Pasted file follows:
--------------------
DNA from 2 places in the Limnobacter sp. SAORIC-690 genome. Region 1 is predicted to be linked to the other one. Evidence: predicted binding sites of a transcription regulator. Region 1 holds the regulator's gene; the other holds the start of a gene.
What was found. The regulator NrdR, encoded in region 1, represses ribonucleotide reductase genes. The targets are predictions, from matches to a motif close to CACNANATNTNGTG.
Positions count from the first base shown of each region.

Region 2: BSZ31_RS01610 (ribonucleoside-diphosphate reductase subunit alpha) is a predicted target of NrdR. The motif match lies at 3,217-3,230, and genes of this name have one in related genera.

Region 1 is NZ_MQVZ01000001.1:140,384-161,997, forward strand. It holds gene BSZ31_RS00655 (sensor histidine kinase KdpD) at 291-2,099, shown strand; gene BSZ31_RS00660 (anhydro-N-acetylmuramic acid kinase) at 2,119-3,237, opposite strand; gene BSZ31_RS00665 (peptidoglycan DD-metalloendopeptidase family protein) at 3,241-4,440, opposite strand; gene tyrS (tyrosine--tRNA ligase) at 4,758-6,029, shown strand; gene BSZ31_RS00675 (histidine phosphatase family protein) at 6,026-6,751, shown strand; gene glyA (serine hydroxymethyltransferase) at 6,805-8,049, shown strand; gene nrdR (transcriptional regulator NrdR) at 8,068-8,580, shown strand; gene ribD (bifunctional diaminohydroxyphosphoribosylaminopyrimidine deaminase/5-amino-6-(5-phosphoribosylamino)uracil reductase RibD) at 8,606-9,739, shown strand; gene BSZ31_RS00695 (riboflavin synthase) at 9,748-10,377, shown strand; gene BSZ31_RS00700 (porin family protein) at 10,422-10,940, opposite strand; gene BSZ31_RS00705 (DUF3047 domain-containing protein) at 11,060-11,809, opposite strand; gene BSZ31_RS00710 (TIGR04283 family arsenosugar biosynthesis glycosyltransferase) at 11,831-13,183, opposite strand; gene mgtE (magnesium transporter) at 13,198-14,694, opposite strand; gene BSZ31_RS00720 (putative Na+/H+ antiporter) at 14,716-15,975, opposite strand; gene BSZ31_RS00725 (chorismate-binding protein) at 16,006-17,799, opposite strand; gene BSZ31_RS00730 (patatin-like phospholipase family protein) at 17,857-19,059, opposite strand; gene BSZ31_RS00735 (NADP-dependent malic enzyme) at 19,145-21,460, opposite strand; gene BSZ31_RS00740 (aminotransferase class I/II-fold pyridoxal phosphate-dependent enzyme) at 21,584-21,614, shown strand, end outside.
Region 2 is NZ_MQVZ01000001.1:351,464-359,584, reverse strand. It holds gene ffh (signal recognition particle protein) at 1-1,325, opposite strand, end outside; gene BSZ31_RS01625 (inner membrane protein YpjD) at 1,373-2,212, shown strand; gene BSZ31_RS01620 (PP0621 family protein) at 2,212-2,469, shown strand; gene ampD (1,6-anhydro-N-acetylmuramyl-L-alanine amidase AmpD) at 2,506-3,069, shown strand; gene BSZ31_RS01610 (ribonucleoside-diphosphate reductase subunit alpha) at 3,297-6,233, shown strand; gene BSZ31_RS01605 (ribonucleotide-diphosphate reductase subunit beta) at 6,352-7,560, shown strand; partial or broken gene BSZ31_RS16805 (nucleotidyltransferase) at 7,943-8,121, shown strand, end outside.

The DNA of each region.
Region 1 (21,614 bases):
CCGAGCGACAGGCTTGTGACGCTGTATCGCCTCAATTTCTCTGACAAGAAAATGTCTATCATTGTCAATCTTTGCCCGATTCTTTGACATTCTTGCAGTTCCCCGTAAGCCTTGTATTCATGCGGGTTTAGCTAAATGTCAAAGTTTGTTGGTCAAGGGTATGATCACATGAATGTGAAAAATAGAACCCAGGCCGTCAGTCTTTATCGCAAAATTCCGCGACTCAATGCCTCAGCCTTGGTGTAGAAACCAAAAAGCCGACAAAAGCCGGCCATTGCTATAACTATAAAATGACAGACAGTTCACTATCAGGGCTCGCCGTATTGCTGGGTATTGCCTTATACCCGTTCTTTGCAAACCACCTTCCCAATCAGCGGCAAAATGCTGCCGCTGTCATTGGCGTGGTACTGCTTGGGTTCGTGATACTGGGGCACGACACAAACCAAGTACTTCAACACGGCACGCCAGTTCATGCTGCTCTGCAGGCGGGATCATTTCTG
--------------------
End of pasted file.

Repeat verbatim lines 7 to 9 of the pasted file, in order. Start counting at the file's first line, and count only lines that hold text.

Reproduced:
The DNA of each region.
Region 1 (21,614 bases):
CCGAGCGACAGGCTTGTGACGCTGTATCGCCTCAATTTCTCTGACAAGAAAATGTCTATCATTGTCAATCTTTGCCCGATTCTTTGACATTCTTGCAGTTCCCCGTAAGCCTTGTATTCATGCGGGTTTAGCTAAATGTCAAAGTTTGTTGGTCAAGGGTATGATCACATGAATGTGAAAAATAGAACCCAGGCCGTCAGTCTTTATCGCAAAATTCCGCGACTCAATGCCTCAGCCTTGGTGTAGAAACCAAAAAGCCGACAAAAGCCGGCCATTGCTATAACTATAAAATGACAGACAGTTCACTATCAGGGCTCGCCGTATTGCTGGGTATTGCCTTATACCCGTTCTTTGCAAACCACCTTCCCAATCAGCGGCAAAATGCTGCCGCTGTCATTGGCGTGGTACTGCTTGGGTTCGTGATACTGGGGCACGACACAAACCAAGTACTTCAACACGGCACGCCAGTTCATGCTGCTCTGCAGGCGGGATCATTTCTG